When we see the changes in water level we are able to know if the forests are being cleared.
Ensuring everyone has enough water is especially important in countries with high poverty rates and which are undergoing rapid economic development. Land use change can put stress on water availability and quality, as it has done in Kenya with the large-scale loss of forests.
The world is gearing up for action on climate change and sustainable
2016, CIFOR research showed how putting landscapes and forests at the fore can
promote integrated action with better outcomes for human well-being, equity and
Stepping up to the new climate and development agenda
Our new ten-year strategy evolved from a deep understanding of the many ways
contributes to sustainable development. Our work is grounded by a three-pillar approach that
spans six thematic work areas, which are aligned with the UN’s 17 Sustainable Development
CIFOR and the SDGs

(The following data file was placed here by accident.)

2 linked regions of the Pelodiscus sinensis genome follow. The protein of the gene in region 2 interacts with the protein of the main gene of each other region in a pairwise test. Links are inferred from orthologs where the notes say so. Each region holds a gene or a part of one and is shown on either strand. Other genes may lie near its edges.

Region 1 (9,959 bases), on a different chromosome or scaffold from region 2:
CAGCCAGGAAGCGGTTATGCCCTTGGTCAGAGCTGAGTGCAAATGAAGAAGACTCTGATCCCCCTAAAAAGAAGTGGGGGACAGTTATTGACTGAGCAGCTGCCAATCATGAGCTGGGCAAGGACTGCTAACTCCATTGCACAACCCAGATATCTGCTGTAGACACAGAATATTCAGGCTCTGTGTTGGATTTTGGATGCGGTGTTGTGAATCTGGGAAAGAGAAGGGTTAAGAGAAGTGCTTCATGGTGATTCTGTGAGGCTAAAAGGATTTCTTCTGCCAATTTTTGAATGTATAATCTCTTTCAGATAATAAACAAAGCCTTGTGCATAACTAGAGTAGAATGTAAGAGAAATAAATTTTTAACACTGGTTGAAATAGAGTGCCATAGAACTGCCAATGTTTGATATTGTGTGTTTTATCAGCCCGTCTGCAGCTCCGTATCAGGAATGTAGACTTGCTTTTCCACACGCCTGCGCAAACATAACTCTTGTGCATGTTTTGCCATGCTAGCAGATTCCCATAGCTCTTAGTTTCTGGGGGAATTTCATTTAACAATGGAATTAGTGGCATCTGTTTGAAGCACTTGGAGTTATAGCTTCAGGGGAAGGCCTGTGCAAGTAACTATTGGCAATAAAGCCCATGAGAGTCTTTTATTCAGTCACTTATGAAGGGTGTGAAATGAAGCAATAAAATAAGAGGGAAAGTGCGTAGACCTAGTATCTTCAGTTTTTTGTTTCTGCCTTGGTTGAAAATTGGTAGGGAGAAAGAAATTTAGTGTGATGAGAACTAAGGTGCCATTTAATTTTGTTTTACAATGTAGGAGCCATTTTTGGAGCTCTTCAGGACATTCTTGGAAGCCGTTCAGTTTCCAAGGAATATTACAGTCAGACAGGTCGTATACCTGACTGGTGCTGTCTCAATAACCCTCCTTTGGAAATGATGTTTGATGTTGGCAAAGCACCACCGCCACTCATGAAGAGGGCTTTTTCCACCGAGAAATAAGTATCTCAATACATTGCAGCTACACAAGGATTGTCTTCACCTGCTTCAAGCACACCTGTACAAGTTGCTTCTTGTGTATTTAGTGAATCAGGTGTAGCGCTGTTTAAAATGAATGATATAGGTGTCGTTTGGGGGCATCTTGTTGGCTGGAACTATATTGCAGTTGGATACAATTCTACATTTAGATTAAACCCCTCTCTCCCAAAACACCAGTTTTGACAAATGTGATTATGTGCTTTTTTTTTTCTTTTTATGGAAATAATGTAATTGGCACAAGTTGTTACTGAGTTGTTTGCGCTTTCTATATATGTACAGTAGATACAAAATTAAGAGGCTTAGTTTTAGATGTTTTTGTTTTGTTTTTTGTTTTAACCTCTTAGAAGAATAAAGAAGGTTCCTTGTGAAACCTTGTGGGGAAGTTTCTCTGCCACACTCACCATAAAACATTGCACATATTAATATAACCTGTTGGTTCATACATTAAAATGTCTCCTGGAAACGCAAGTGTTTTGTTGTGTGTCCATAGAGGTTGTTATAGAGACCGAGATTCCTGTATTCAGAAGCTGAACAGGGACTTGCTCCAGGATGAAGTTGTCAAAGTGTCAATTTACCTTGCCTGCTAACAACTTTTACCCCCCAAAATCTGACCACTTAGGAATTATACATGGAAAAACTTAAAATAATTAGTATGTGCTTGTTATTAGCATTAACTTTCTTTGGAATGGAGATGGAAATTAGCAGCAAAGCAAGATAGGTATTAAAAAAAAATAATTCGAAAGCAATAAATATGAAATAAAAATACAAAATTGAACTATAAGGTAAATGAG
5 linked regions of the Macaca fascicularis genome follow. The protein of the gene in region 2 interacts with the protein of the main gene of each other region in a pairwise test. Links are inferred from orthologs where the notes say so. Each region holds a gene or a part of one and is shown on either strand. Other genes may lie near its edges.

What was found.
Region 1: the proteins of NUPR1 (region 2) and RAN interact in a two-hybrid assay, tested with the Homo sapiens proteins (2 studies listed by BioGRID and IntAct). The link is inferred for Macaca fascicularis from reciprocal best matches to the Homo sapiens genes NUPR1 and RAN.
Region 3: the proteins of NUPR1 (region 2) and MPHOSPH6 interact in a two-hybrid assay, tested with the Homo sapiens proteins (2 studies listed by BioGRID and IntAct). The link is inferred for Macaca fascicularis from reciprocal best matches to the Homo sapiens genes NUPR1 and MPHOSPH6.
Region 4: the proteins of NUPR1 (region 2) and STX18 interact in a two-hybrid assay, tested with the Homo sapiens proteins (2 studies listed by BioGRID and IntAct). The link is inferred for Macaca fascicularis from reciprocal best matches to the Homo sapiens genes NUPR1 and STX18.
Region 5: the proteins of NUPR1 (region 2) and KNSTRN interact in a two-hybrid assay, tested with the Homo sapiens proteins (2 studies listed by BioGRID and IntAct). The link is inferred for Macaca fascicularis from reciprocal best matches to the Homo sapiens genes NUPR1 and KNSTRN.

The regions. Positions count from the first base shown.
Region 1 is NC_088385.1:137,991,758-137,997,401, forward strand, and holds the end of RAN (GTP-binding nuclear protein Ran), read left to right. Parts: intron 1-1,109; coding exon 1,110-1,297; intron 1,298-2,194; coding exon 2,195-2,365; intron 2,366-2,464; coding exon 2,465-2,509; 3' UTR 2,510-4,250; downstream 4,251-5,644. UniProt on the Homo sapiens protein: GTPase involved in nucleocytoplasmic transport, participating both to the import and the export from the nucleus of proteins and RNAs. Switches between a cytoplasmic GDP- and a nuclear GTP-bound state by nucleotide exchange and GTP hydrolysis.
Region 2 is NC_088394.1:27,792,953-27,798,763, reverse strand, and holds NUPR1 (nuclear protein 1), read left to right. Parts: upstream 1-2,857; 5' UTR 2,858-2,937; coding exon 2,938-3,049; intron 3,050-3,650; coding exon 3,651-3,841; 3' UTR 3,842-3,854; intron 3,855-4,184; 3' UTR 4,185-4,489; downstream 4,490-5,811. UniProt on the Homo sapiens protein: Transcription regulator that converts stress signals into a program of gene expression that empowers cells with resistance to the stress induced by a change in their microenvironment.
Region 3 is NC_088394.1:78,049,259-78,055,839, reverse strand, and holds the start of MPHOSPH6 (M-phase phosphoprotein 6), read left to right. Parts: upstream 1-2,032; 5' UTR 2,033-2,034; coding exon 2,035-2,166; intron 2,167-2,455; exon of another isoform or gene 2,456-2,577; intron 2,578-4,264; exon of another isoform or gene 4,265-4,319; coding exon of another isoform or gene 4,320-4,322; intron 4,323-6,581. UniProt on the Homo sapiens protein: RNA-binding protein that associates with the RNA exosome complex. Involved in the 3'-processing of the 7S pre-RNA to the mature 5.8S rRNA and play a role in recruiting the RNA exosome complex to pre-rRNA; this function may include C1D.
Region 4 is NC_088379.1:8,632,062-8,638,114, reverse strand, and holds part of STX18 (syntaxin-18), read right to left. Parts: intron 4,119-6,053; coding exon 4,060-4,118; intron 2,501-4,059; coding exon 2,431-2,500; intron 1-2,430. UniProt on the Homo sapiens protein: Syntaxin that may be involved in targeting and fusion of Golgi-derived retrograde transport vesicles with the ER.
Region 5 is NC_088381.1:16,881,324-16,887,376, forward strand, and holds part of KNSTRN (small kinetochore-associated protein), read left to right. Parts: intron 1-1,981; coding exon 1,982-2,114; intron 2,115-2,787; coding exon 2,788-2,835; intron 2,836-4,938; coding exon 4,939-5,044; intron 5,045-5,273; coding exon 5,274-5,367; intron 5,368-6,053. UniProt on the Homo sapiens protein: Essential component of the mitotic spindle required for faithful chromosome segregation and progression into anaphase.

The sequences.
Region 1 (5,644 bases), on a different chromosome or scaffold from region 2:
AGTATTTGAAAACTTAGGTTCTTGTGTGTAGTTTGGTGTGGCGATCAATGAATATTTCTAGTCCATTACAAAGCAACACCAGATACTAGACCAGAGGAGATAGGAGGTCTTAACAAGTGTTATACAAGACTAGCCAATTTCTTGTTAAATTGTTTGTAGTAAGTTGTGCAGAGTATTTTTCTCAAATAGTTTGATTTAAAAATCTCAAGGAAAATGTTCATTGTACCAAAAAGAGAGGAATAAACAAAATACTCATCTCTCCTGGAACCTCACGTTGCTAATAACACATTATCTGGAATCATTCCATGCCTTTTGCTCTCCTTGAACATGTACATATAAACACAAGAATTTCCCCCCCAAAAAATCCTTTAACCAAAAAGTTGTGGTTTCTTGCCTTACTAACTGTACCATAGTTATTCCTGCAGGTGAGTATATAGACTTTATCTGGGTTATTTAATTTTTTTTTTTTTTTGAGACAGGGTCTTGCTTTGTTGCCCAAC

FOREST & HUMAN WELL-BEING
SUSTAINABLE LANDSCAPES & FOOD
EQUAL OPPORTUNITIES, GENDER, JUSTICE & TENURE
CLIMATE CHANGE, ENERGY & LCD
VALUE CHAINS, FINANCE & INVESTMENTS
FOREST MANAGEMENT & RESTORATION
GLOBAL LANDSCAPES FORUM
CIFOR by the numbers
Pillar 1. Research for impact
204 Journal articles: 60% in Open Access journals
Visit through Google Books:
25% increase from 2015
Pillar 2. Capacity development
Pillar 3. Outreach and engagement
Memoranda of understanding
Letters of agreement
with strong gender focus
events organized or supported, with
times on Forests News
times on Forests News
CIFOR’s contribution to the global policy dialogue gained more international recognition this year.
out of 100 top Climate Think Tanks
International Center for Climate Governance
out of 95 top Environment Policy Think Tanks